Three African-American teachers filed suit Wednesday against the Chicago Board of Education Wednesday alleging that the district's school turnaround program discriminates against black teachers and staff members.
According to the Chicago Sun-Times, the teachers -- who lost their jobs this June when 10 of the district's schools were "turned around" -- say the turnaround program unfairly impacts black teachers on the city's south and west sides. They say Chicago Public Schools is to blame for a decline of black CPS teachers from about 40 percent in 2000 to just less than 30 percent a decade later.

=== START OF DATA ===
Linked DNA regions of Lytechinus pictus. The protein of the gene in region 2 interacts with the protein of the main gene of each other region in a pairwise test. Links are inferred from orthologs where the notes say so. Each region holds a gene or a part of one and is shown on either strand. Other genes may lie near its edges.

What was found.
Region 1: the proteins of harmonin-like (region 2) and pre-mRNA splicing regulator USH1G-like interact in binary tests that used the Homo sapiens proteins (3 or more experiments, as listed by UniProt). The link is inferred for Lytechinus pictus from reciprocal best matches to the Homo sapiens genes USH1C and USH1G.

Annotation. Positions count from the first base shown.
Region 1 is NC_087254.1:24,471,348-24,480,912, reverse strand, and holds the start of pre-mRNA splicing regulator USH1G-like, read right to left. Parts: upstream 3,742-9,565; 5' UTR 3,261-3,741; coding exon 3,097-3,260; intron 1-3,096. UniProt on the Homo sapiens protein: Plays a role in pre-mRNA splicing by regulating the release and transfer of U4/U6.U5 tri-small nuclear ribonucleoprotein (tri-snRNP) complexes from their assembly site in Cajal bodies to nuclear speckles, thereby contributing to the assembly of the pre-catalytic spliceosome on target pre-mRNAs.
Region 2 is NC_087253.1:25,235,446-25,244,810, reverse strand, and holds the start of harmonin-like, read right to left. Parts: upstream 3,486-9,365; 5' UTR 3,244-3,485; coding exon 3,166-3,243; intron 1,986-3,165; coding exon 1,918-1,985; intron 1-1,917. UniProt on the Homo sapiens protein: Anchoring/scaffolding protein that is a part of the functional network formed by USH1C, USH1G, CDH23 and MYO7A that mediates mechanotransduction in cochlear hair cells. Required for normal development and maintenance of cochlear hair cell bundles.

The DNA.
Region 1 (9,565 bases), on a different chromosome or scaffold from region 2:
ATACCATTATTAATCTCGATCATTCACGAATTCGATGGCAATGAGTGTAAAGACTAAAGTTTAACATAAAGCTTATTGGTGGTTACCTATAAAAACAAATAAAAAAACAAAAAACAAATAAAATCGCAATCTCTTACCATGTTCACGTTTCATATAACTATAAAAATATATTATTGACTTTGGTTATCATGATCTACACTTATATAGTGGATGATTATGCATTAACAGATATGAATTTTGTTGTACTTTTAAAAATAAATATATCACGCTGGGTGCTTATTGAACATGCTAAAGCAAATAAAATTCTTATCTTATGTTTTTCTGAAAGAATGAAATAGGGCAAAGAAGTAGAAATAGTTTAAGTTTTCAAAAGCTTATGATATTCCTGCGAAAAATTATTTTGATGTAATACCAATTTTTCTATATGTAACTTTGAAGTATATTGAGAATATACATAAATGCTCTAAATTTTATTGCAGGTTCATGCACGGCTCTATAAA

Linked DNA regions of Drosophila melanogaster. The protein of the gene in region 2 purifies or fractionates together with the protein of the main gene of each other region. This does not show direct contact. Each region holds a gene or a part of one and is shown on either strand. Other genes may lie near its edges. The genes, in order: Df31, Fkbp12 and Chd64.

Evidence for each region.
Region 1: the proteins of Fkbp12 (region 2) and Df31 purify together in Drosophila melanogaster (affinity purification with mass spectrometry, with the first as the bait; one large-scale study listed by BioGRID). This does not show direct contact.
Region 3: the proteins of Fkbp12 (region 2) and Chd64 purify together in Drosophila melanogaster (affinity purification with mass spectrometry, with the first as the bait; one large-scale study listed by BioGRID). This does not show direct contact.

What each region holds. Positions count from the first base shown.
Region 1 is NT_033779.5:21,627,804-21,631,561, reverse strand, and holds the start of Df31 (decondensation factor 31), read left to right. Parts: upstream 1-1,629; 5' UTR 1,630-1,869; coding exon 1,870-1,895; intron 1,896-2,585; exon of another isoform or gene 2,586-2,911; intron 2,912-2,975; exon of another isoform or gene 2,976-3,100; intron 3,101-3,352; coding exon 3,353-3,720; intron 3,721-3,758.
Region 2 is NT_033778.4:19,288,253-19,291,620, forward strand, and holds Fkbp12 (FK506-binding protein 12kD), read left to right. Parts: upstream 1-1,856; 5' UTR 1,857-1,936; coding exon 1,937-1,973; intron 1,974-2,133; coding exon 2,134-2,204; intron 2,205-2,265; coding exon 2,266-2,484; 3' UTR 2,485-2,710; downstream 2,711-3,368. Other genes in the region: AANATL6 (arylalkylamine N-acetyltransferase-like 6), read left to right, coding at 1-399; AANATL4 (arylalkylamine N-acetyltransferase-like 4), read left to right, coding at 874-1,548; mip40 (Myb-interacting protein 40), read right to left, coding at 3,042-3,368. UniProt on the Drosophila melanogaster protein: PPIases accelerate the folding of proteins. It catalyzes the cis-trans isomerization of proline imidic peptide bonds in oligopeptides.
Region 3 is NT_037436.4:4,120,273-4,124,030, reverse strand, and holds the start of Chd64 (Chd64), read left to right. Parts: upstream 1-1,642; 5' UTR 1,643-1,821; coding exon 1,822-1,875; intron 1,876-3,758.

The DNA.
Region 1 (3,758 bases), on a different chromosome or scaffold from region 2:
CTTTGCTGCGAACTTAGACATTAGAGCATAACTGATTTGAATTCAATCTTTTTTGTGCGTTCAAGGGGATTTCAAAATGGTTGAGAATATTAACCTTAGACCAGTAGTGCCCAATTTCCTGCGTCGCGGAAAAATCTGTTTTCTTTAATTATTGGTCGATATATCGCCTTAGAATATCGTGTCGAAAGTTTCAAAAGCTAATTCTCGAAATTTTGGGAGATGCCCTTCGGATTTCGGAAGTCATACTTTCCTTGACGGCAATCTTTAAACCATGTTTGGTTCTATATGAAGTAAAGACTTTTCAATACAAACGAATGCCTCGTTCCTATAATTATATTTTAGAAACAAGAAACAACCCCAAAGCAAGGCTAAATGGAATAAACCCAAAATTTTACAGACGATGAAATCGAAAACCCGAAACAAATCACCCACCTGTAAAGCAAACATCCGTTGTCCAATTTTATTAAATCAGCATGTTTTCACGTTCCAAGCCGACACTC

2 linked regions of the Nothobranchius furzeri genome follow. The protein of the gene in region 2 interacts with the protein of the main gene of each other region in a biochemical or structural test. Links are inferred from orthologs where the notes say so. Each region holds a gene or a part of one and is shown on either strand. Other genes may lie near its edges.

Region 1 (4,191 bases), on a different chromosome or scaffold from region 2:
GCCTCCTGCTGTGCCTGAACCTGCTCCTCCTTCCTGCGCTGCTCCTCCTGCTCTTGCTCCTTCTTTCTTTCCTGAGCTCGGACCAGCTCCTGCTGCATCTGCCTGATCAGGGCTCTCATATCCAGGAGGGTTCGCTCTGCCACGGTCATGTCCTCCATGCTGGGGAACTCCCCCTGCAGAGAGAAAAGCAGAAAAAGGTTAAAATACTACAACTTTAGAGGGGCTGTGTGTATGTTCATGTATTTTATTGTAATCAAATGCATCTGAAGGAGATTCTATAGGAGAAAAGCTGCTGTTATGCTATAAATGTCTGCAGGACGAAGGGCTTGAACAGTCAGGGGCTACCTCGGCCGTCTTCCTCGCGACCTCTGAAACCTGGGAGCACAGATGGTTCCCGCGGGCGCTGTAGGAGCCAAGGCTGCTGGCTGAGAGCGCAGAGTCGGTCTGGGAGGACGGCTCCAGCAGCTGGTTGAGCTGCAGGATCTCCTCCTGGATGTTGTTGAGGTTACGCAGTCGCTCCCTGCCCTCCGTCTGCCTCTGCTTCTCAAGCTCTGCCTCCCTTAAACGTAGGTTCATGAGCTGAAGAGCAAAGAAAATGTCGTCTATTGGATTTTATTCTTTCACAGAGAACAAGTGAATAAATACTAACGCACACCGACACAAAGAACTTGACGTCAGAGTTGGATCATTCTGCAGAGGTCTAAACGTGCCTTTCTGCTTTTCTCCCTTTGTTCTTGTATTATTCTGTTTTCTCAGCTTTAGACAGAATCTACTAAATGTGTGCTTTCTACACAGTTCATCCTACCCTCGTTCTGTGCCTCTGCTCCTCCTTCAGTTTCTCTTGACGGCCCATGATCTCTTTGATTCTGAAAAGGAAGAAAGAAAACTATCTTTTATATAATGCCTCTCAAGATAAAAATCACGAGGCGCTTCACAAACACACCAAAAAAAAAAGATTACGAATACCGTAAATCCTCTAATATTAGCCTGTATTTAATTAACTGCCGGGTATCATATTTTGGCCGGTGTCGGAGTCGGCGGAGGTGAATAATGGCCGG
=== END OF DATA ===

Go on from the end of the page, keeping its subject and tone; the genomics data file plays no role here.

The federal lawsuit, filed by the Chicago Teachers Union, is seeking class-action status, the Chicago Tribune reports. CPS has not commented on the specifics of the suit, which also aims to get Donald L. Garrett Jr., Robert Green and Vivonell Brown Jr. their CPS teaching jobs back.
"We have not seen the lawsuit and cannot provide comment until we have reviewed the allegations," CPS spokeswoman Marielle Sainvilus told NBC Chicago.
CPS' turnaround program -- which replaces the principal and majority of the staff of schools deemed to be low-performing -- has met the ire of many Chicago parents, students and activists. The turnarounds were approved unanimously by the Board of Education in February.